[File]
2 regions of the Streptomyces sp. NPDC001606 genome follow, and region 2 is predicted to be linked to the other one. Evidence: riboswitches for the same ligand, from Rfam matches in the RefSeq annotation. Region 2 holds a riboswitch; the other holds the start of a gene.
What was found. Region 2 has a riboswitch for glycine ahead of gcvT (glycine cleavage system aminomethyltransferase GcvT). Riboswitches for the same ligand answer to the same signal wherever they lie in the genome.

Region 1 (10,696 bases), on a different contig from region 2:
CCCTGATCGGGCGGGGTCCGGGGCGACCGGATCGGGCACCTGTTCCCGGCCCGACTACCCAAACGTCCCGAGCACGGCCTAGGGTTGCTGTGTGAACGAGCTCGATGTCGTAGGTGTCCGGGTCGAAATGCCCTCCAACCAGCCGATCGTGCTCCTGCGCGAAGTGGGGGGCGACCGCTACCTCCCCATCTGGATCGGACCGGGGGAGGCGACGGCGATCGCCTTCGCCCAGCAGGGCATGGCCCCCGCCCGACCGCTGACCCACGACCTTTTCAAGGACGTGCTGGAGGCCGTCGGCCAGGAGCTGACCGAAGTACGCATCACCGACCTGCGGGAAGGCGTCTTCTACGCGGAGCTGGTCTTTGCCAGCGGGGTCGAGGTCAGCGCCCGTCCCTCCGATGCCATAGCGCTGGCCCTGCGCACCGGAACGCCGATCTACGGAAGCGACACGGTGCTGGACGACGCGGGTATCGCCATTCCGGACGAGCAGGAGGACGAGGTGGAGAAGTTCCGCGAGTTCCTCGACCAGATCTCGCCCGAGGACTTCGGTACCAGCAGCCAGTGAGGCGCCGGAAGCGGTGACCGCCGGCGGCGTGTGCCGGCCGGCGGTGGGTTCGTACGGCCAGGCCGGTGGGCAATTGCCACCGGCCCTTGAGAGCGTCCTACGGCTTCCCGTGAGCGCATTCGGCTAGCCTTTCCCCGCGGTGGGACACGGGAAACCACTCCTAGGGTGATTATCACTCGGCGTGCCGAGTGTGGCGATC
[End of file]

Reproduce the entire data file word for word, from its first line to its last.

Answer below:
2 regions of the Streptomyces sp. NPDC001606 genome follow, and region 2 is predicted to be linked to the other one. Evidence: riboswitches for the same ligand, from Rfam matches in the RefSeq annotation. Region 2 holds a riboswitch; the other holds the start of a gene.
What was found. Region 2 has a riboswitch for glycine ahead of gcvT (glycine cleavage system aminomethyltransferase GcvT). Riboswitches for the same ligand answer to the same signal wherever they lie in the genome.

Region 1 (10,696 bases), on a different contig from region 2:
CCCTGATCGGGCGGGGTCCGGGGCGACCGGATCGGGCACCTGTTCCCGGCCCGACTACCCAAACGTCCCGAGCACGGCCTAGGGTTGCTGTGTGAACGAGCTCGATGTCGTAGGTGTCCGGGTCGAAATGCCCTCCAACCAGCCGATCGTGCTCCTGCGCGAAGTGGGGGGCGACCGCTACCTCCCCATCTGGATCGGACCGGGGGAGGCGACGGCGATCGCCTTCGCCCAGCAGGGCATGGCCCCCGCCCGACCGCTGACCCACGACCTTTTCAAGGACGTGCTGGAGGCCGTCGGCCAGGAGCTGACCGAAGTACGCATCACCGACCTGCGGGAAGGCGTCTTCTACGCGGAGCTGGTCTTTGCCAGCGGGGTCGAGGTCAGCGCCCGTCCCTCCGATGCCATAGCGCTGGCCCTGCGCACCGGAACGCCGATCTACGGAAGCGACACGGTGCTGGACGACGCGGGTATCGCCATTCCGGACGAGCAGGAGGACGAGGTGGAGAAGTTCCGCGAGTTCCTCGACCAGATCTCGCCCGAGGACTTCGGTACCAGCAGCCAGTGAGGCGCCGGAAGCGGTGACCGCCGGCGGCGTGTGCCGGCCGGCGGTGGGTTCGTACGGCCAGGCCGGTGGGCAATTGCCACCGGCCCTTGAGAGCGTCCTACGGCTTCCCGTGAGCGCATTCGGCTAGCCTTTCCCCGCGGTGGGACACGGGAAACCACTCCTAGGGTGATTATCACTCGGCGTGCCGAGTGTGGCGATC